Overall, looking at their prices, it seems pretty expensive for the stir fry bar.

Jul 08, 2014
foreverhungry in Minneapolis-St. Paul

Porchetteria

I am very excited to try it. That said, and this might just be the way that Heavy Table wrote the review, I'm a little skeptical when they said that the forth porketta option is vegetarian. Uh, what?

Jul 08, 2014
foreverhungry in Minneapolis-St. Paul

What's your best French baguette recipe ?

It's not perfect, but it works pretty well. I like it because it requires a minimum of effort. It's an 18 - 24 hour rise, with a little work scattered in. Then you pop the dough into a heavy dutch oven (I use a Creuset) and into an oven preheated at 450 for about 45 - 60 mins (remove the lid after 30 mins). Here's the recipe: http://www.nytimes.com/2006/11/08/din...

It's not like a boule you'd get in France, but then again, I don't have to get up at 3 AM and I don't have a steam injected oven. So for my purposes, it works great.

Find a long, skinny heavy pot (cast iron, ceramic, pyrex, etc.), and you'd get your baguette shape.

I also like it because I've been able to adjust the recipe to include whole wheat flour, and still get a decent rise and crumb, which can be hard to do with wheat breads.

Jul 01, 2014
foreverhungry in Home Cooking

What's your best French baguette recipe ?

Which is why the Lahey 24 hour no-knead bread recipe works pretty well - it's a high hydration dough that gets dumped into a preheated heavy pot., and the heavy lid goes on immediately, forming a pretty good seal. You end up with a small enclosed space, high heat, and lots of released water, and that results in a similar (though far from perfect) crust as you'd get on a baguette baked in a steamer oven. Halfway through the lid comes off to crisp the crust.

Jul 01, 2014
foreverhungry in Home Cooking

Valley Natural Foods

Does anyone have experience with Valley Natural Foods in Burnsville? My wife and I stopped in after driving by yesterday, and were pretty impressed by the selection and prices. We don't tend to be co-op shoppers because parking is either rough, or they seem to be pretty expensive. We live in S. Mpls, and while Burnsville is out of the way, we're sometimes in that area, and I'd rather deal with that drive than with parking at the Wedge. Mississippi Market on W. 7th is convenient, but their prices seem high.

For those familiar with Valley Natural, how does it stack up against place like the Wedge, Seward, Linden Hills, and Mississippi Market?

Jun 30, 2014
foreverhungry in Minneapolis-St. Paul

Do you "finish" salmon with olive oil?

Almost all marine vertebrates - fish and mammals - are osmoregulators - they expend energy to maintain tissue osmolarity lower than the surrounding environment. The only vertebrate osmoconformers are the elasmobranchs - cartilaginous fishes such as sharks and rays, though they do it by maintaining high urea concentrations. Marine invertebrates such as sea slugs, squids, etc. have body tissues and fluids that are isoosmotic to the surrounding environment, so are osmoconformers.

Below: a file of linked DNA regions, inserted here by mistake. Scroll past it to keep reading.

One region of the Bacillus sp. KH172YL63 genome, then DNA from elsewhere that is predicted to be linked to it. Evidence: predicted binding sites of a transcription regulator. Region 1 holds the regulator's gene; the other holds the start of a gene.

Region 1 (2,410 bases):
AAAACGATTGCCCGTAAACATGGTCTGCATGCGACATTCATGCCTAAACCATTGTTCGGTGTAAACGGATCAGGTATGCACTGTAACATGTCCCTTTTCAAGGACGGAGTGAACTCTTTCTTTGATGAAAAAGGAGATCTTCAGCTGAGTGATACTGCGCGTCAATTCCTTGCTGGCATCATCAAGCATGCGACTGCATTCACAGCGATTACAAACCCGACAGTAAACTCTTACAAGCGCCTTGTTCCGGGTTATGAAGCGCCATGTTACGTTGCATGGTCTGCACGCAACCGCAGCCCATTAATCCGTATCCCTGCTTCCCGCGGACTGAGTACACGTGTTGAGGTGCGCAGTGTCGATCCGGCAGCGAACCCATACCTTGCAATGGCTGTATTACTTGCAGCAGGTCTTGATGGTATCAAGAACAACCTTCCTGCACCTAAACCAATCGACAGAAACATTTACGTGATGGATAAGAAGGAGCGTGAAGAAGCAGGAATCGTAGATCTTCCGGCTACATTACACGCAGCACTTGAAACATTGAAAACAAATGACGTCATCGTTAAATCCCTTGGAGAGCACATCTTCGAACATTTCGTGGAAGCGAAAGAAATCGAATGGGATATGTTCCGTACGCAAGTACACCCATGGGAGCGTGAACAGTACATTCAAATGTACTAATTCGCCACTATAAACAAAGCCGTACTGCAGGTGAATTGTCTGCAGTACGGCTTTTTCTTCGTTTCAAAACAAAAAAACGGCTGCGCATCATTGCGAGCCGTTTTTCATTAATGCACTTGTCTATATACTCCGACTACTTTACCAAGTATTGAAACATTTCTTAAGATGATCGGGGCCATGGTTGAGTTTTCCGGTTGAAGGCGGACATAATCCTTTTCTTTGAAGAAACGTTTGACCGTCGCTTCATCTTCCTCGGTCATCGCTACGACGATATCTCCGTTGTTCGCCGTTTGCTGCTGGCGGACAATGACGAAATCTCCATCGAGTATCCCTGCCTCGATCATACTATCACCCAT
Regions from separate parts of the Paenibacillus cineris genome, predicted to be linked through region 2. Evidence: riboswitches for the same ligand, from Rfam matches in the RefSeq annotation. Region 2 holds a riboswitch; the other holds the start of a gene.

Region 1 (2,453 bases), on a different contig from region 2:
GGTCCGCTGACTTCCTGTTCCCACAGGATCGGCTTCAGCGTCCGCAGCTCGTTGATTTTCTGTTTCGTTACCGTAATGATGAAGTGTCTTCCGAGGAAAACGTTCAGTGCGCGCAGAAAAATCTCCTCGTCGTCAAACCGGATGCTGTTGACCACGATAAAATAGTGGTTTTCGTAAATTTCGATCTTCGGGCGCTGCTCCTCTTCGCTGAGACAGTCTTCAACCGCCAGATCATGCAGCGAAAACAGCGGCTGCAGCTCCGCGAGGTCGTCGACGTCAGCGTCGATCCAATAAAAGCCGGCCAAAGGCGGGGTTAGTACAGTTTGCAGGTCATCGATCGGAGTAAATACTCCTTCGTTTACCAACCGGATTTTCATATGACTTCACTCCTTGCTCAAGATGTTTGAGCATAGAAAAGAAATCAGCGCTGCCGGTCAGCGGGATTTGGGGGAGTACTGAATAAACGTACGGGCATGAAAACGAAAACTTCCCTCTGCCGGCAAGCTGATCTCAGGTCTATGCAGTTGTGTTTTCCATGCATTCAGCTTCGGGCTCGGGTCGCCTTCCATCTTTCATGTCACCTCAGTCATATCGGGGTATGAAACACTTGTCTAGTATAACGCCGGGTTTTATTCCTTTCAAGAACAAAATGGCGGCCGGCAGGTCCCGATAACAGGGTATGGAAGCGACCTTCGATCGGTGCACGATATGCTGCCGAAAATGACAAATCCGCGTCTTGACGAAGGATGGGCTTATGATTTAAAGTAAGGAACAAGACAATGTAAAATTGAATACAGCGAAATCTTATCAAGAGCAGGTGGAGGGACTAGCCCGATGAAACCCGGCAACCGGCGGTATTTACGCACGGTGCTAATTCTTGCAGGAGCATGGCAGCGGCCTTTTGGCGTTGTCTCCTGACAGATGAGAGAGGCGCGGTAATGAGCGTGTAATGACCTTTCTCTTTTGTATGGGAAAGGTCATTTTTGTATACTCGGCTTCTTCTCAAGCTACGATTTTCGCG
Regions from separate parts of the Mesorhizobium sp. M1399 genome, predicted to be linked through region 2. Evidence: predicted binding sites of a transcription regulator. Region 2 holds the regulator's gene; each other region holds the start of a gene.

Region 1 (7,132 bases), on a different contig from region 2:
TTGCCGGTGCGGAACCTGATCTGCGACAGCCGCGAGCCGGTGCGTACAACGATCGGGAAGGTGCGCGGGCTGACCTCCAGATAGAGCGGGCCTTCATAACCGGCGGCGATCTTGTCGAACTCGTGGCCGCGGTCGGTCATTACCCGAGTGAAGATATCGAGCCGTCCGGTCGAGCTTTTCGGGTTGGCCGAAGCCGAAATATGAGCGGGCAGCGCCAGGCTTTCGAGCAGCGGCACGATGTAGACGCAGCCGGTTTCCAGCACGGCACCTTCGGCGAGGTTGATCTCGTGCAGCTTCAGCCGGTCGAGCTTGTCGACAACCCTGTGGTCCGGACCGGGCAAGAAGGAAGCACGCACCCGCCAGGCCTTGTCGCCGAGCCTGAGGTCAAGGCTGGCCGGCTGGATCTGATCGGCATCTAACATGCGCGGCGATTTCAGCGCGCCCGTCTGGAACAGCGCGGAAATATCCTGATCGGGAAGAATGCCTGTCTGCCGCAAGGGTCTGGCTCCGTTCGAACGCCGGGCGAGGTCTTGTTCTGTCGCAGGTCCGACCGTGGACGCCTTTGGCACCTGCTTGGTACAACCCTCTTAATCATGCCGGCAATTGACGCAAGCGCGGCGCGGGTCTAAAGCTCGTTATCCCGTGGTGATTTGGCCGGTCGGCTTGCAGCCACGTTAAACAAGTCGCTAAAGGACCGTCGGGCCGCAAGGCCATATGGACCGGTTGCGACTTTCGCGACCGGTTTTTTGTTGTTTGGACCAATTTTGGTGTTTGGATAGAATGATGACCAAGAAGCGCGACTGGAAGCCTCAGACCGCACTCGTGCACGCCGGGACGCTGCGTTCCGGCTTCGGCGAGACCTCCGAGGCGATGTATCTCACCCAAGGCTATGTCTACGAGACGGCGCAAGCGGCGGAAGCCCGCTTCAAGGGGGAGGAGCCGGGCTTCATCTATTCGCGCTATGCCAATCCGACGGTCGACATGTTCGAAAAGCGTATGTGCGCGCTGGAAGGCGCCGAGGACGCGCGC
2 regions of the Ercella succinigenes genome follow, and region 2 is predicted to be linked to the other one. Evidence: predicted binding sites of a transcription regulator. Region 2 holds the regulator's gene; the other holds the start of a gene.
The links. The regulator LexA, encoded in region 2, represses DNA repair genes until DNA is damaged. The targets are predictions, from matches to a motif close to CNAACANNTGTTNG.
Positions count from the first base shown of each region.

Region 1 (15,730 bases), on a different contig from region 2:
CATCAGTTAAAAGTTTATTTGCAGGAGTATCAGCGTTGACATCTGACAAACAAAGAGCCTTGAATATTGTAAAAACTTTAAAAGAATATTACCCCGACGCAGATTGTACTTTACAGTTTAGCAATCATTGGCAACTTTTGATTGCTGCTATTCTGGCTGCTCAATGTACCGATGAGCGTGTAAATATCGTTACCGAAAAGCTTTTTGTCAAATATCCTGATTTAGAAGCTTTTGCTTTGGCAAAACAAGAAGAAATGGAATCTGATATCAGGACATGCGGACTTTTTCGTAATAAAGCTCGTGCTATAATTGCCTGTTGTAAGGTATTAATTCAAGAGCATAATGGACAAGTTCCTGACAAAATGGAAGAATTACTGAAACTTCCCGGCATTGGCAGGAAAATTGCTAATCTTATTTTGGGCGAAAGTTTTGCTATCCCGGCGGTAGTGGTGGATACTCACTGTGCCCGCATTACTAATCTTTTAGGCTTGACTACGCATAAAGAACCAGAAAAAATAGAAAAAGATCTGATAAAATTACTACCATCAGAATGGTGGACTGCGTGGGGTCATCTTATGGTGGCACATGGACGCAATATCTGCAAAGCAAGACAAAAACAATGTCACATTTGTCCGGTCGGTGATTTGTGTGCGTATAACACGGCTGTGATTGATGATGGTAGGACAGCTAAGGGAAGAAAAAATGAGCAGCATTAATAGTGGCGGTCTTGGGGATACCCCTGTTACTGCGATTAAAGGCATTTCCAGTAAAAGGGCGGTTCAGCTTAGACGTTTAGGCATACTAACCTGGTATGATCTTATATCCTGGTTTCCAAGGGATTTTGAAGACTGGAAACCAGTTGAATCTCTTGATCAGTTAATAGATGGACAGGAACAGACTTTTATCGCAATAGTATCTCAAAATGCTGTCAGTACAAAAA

Jun 28, 2014
foreverhungry in Home Cooking

June 2014 COTM - My Paris Kitchen: Main Courses (Plats)

Interesting! I've never noticed it in most Rieslings; then again, I rarely drink Rieslings. I'll have to give it a better sniff next time I have a Riesling. Thanks for the info!

Jun 27, 2014
foreverhungry in Home Cooking

June 2014 COTM - My Paris Kitchen: Main Courses (Plats)

Not all Rieslings do. Most don't. It's actually rare to find a Riesling with the petrol aroma - they're older. I've had my share of Rieslings, and only three times have I had one with the petrol smell - the first time was at a wine tasting, and I thought someone put petrol in the glass. But the vast majority are too young to develop that aroma.

But maybe some folks can smell that in even young - last year's vintage - Riesings?

Jun 26, 2014
foreverhungry in Home Cooking

Need a restaurant for Monday, June 30

Haute Dish, Borough, Smack Shack, and Bar La Grassa all fit your requirements. Smack Shack's lobster mac and cheese is comfort food at its best. BLG is great because you can spend as little or as much as you want, and always walk out with an excellent meal.

For something a bit different, Zen Box Izakaya is delicious, and ramen can definitely be considered "comfort food".

Jun 26, 2014
foreverhungry in Minneapolis-St. Paul

It's Tuesday, and We Want Steak!!

I don't quite understand the fascination with prime vs choice. I've had so-so primes, while the best steak I've had in Minnesota was the Delmonico (ribeye) at Capital Grille, which is choice. I've bought and grilled great choice steaks, and bad ones. For me, the USDA grading system does little to let me know about the quality of a hunk o' beef - only how much I'll pay for it. Michael Pollan also some interesting opinions about grading beef in the US vs other countries.